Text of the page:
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Old 02-20-2006, 07:33 PM   #21
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Originally Posted by cipher
If you can squeeze one of these into your kitchen then you're all set. ...
Cipher, that IS the size of my kitchen.
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Old 02-20-2006, 08:00 PM   #22
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LOL Mish! I was still trying to figure out what that thing was. Looked like the inside of my cellphone case for all I know...
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Old 02-20-2006, 09:44 PM   #23
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LOL Mish! I was still trying to figure out what that thing was. Looked like the inside of my cellphone case for all I know...
Hee, hee, Chopstix. I might charge that thing rent.
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Old 02-21-2006, 03:22 AM   #24
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Hi:

I use the base of a turkey fryer for the heat source. Plenty of BTU's for the wok. Many times what the stove op provides.

But be careful it is a little extreme but it sure does the job on a stir fry. Load the wok up and go .

Also some Asian grocries have a cooking device that hooks to a standard propane tank and is designed to cradle the wok - sells for about $50.00.

good luck
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Old 02-21-2006, 01:11 PM   #25
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Originally Posted by Chopstix
Thanks. That's new to me. My grandparents were migrants from Fujian province, and so were almost all of the Chinese migrants in the country where I grew up. While fish sauce was abundant locally (called patis), you'll never find it in a Chinese kitchen or Chinese food supply store. I'm not even aware of a Chinese term for fish sauce. I do know the chinese term for soy sauce and most other common ingredients though.


Chinese term for fish sauce is Yu lou(not sure if it's the correct spelling). Maybe it's a new chinese cooking thing, they also use a lot of cumin now.
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Old 02-21-2006, 01:28 PM   #26
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If you have a gas stove you can go to an aisian market and get a round bottom wok and a wok ring. If you remove the grill from your burner and put the ring so that the small circle is down you can arrange your wok so that the fire is actually touching your wok. And then crank up the heat. This gets the wok nice and hot for doing stir frys.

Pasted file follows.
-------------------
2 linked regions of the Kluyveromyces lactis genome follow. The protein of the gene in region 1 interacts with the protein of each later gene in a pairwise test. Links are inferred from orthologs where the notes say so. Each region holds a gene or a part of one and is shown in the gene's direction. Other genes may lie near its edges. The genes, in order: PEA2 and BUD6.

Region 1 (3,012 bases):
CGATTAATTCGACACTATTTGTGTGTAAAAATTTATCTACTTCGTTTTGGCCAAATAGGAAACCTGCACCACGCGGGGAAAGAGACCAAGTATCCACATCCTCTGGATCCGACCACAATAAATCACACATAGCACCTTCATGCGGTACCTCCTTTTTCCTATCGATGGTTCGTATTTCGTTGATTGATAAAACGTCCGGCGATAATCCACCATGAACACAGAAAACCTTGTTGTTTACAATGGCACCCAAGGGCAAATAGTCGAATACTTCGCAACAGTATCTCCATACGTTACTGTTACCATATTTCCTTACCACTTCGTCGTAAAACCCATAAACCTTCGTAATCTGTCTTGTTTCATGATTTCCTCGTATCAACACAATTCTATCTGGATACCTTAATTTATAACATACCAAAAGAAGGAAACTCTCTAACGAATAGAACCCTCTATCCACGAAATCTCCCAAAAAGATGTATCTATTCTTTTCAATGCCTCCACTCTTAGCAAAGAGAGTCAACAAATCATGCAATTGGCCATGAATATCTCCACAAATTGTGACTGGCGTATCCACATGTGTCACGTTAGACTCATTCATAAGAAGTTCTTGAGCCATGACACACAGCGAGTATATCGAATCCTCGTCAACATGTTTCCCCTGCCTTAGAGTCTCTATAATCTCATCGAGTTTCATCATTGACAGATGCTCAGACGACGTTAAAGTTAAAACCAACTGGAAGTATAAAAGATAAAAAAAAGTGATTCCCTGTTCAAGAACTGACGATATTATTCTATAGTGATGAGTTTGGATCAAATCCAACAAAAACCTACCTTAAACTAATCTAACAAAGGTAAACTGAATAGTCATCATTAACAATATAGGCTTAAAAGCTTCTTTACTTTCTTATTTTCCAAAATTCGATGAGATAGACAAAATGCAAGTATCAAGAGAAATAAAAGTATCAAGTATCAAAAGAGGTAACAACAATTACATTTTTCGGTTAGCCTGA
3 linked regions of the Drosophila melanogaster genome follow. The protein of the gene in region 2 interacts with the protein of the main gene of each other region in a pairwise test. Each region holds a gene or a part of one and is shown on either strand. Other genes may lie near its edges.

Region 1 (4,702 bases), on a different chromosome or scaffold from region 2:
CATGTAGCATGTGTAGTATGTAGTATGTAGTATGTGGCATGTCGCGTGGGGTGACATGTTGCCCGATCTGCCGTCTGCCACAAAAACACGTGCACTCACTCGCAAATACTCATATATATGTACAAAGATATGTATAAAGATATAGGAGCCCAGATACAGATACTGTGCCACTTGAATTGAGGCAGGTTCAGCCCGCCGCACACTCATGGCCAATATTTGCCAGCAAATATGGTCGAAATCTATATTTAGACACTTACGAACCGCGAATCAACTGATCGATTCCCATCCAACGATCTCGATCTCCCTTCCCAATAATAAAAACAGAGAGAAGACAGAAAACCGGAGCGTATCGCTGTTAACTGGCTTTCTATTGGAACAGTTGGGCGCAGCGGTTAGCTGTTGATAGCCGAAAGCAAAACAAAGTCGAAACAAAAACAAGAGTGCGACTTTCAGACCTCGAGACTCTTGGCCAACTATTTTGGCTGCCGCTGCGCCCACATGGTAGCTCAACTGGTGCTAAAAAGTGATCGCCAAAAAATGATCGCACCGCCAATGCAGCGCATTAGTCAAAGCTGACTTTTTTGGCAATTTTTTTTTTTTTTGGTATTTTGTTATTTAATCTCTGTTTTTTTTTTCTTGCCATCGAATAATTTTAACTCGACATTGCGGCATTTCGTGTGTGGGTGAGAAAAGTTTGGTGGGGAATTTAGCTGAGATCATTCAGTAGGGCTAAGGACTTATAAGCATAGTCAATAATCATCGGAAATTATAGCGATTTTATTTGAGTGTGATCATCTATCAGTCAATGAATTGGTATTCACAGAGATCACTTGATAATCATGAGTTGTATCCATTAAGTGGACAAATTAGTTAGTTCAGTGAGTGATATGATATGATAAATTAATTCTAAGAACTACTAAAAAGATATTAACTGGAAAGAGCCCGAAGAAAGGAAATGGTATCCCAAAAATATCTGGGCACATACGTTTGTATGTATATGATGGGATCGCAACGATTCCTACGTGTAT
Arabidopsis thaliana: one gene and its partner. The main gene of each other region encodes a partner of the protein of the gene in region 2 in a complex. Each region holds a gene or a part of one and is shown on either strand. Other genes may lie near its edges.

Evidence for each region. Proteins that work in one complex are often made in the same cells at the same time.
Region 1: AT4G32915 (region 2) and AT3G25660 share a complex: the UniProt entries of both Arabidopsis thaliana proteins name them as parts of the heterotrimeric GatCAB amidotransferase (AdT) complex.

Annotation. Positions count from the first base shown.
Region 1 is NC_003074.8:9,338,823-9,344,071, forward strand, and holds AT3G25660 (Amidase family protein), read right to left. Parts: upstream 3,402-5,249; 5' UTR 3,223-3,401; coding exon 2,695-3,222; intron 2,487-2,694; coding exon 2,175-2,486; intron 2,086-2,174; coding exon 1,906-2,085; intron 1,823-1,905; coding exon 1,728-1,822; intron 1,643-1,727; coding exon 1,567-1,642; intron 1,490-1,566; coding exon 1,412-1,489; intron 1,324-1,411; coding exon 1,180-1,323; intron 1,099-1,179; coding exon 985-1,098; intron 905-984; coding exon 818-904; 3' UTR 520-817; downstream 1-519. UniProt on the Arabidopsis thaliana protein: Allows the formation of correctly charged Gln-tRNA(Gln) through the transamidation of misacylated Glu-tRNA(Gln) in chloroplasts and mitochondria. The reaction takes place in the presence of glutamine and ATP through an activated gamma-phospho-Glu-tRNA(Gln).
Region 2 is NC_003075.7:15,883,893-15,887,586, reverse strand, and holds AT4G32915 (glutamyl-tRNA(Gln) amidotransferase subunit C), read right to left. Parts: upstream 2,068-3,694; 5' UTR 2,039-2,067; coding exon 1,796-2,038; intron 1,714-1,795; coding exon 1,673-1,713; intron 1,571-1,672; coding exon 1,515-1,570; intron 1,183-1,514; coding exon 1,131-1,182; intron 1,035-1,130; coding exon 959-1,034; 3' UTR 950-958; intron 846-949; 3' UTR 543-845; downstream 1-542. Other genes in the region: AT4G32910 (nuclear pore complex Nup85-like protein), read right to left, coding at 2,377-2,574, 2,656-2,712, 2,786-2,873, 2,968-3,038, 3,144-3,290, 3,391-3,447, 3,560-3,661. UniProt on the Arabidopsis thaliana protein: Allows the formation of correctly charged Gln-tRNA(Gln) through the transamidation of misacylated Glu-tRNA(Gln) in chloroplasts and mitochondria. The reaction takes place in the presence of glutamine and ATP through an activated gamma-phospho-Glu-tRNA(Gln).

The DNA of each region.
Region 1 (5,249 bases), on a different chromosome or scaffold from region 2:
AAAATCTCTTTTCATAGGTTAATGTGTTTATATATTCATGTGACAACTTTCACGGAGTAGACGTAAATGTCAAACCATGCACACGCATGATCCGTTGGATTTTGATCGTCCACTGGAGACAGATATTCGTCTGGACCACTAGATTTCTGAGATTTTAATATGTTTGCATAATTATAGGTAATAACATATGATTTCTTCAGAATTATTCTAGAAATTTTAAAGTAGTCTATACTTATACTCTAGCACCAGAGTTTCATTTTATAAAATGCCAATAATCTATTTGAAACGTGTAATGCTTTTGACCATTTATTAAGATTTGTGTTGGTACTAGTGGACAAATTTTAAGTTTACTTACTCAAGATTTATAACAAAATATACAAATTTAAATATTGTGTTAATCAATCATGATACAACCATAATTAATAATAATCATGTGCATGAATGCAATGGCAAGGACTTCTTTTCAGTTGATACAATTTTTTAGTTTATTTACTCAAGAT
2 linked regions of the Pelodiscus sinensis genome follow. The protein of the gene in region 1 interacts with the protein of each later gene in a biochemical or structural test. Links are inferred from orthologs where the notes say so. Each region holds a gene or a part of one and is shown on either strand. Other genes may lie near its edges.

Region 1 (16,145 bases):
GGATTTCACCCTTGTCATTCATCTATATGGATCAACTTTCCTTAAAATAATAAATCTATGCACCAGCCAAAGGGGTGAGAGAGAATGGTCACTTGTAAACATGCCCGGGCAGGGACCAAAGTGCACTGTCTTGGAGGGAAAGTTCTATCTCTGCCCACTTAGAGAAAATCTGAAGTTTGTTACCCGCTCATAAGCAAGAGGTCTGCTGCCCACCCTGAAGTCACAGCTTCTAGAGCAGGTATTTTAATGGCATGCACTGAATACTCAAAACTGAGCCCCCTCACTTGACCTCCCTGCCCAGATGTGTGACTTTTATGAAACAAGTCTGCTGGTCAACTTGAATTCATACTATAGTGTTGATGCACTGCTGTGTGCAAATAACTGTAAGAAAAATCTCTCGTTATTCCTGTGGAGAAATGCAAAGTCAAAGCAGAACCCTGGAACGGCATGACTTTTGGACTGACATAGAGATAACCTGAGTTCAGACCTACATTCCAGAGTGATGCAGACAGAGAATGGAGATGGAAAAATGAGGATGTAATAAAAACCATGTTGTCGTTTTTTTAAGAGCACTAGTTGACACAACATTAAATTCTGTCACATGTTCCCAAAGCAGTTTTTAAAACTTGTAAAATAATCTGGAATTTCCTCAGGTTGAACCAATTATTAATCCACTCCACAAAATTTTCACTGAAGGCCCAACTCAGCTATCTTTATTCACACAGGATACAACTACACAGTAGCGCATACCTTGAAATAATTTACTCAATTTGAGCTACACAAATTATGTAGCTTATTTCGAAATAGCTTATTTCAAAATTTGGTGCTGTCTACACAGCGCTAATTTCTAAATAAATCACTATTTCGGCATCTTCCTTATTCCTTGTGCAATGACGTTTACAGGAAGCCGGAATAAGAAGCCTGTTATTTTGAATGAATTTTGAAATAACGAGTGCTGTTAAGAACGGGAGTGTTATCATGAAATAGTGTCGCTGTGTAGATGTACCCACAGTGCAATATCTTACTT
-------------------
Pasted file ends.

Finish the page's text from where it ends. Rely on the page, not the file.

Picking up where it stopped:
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Old 02-21-2006, 01:38 PM   #27
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A wok jet burner produces 50000-60000 BTUs whereas your standard home range produces 12000-17000 BTU's. Do you add cornstarch to thicken the sauce and make it thick and glossy? That could be something
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Old 02-21-2006, 01:40 PM   #28
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be careful using the heat ring on a home stove top. the heat does build up nicely under the wok, and inside the ring, but the stove top is not intended to handle that kind of temperature. it can discolor, and even cause the paint to crack and chip off around the burners.

i'm tellin ya, the wok is only a small part of the battle. as ic said a few pages back, if your sauce is wrong, no hot wok will make it taste good.
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Old 02-21-2006, 02:04 PM   #29
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Quote:
Originally Posted by buckytom
be careful using the heat ring on a home stove top. the heat does build up nicely under the wok, and inside the ring, but the stove top is not intended to handle that kind of temperature. it can discolor, and even cause the paint to crack and chip off around the burners.

i'm tellin ya, the wok is only a small part of the battle. as ic said a few pages back, if your sauce is wrong, no hot wok will make it taste good.
The ring came with mine, BT. Actually, I never used it. Didn't need or see the point. BTW, I have a gas stove, if that helps. IMO, as long as the oil is hot enough, you can quickly stir-fry just about anything - wok or no wok. The packets that come with a take out order, I usually toss...unless you want to sprinkle lots of sodium (essentially soy sauce) or those cheapie packets of duck/orange sauce? over your dish. Try some orange marmelade mixed with a little soy sauce and tweak it. Whatever tastes good to you - authentic or not. That's my opinion and I'm sticking to it

Afterthought... if the oil gets too hot, smokes or whatever and you put garlic in there - disaster. Burned garlic will ruin anything. As I recall, you can deep fry, steam or even bake a cake in a wok. But, I used it for quick stir frys.
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Old 02-21-2006, 02:12 PM   #30
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I agree with Bucky. Proper cooking method is crucial but it has a lot to do with the ingredients you use. The type and quality of the soy sauce, cooking oil condiments, etc. matter a lot.

Also, things like fact that the seasoning in a commercial wok imparts a flavor to the food makes it hard to achieve exactly that flavor at home.
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